Skilled nursing facility (SNF) providers are on the edge of their seats as they anticipate the Centers for Medicare and Medicare Services' (CMS) consideration of a replacement for the Resource Utilization Group (RUG) system to change the pay for SNF Medicare Part A residents beginning FY2019. The Resident Classification System, Version 1 (RCS-1), will be the most significant change in the current reimbursement model, which has been in place for nearly two decades. Since being published in the Federal Register on April 27, 2017, providers and advocacy groups have submitted public comments and recommendations on the SNF prospective payment system (PPS) payment methodology proposed in the Summary of Advance Notice. Many concerns have been raised, especially regarding the reimbursement methodology for therapy services.
Providers should anticipate a new computer-based process for surveys to begin after November 28, 2017. The new survey process is intended to blend best practices from the traditional and QIS survey processes to improve efficiency and effectiveness, as well as to balance structure and surveyor autonomy. It will include resident/staff observations, resident/family/staff interviews, medical record reviews, documentation reviews, and policy/procedure reviews.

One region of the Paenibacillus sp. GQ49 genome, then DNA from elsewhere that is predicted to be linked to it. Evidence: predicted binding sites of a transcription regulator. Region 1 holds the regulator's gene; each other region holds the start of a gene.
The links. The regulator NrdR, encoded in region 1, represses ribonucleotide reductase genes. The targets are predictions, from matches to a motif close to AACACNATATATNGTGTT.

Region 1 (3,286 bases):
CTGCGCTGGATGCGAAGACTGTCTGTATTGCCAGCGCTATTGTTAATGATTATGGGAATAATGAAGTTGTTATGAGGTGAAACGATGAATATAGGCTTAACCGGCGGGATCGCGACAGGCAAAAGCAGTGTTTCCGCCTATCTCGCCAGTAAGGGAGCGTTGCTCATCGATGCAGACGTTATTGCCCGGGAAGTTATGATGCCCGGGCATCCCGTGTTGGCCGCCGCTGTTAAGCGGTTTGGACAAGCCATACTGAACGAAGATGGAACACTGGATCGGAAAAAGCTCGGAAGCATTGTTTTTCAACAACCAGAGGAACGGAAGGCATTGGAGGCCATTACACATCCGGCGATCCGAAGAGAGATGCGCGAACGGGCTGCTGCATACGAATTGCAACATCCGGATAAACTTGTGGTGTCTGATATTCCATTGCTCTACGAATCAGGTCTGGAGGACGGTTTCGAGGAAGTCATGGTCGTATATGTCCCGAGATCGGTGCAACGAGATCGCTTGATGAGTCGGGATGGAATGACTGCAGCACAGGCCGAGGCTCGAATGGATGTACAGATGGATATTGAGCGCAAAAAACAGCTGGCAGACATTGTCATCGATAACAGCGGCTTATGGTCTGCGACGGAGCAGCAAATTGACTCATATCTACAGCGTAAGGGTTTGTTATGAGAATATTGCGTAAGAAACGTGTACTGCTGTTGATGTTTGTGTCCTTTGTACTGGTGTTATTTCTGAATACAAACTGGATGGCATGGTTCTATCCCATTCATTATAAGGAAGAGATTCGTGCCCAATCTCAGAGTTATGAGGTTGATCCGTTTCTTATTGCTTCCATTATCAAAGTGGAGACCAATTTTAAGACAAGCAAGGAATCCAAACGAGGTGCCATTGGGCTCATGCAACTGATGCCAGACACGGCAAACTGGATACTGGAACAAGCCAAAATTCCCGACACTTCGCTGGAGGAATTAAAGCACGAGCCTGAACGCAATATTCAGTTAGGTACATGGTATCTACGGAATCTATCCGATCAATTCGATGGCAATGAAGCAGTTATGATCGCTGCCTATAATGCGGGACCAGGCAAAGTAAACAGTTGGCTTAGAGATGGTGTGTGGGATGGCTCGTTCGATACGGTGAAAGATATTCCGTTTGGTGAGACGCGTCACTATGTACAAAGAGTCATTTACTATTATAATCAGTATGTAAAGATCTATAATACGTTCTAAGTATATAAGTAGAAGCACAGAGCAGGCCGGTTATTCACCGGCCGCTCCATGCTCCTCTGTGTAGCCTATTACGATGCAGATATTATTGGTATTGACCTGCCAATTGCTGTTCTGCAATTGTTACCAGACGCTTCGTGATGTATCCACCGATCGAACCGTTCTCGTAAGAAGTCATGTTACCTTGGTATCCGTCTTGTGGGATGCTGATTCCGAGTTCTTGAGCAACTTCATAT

While there is no specific way to prepare or immunize the facility to/for an MDS survey, there are ways to be prepared that are especially important today for operational issues. The best practice methodologies for MDS survey preparation include reviewing:
If a facility prepares itself appropriately for an audit, then the post-audit processes will be minimal. Unfortunately, that is not always the case or perhaps your facility has already undergone one and you need to know what to do now. Most audits will find some issues that will require immediate action and attention as well as long-term resolutions.
The temperatures are dropping and all of a sudden winter is here! With the transition of the seasons, long-term care facilities must focus on prevention methods to reduce residents’ risk of contracting the influenza (flu) virus.
Prevention methods are particularly important for long-term care providers to recognize and implement due to the greater severity of the flu in seniors age 65 and older, such as increased risk for heart attack, stroke, and bacterial lung infection (i.e., bronchitis or pneumonia), as well as a negative impact on ability to function independently. Due to these increased risks, it is unlikely that a senior infected with the flu will regain his or her level of health prior to infection. The illness may even prove fatal; the CDC warns that more than 90% of flu deaths occur in people over 65.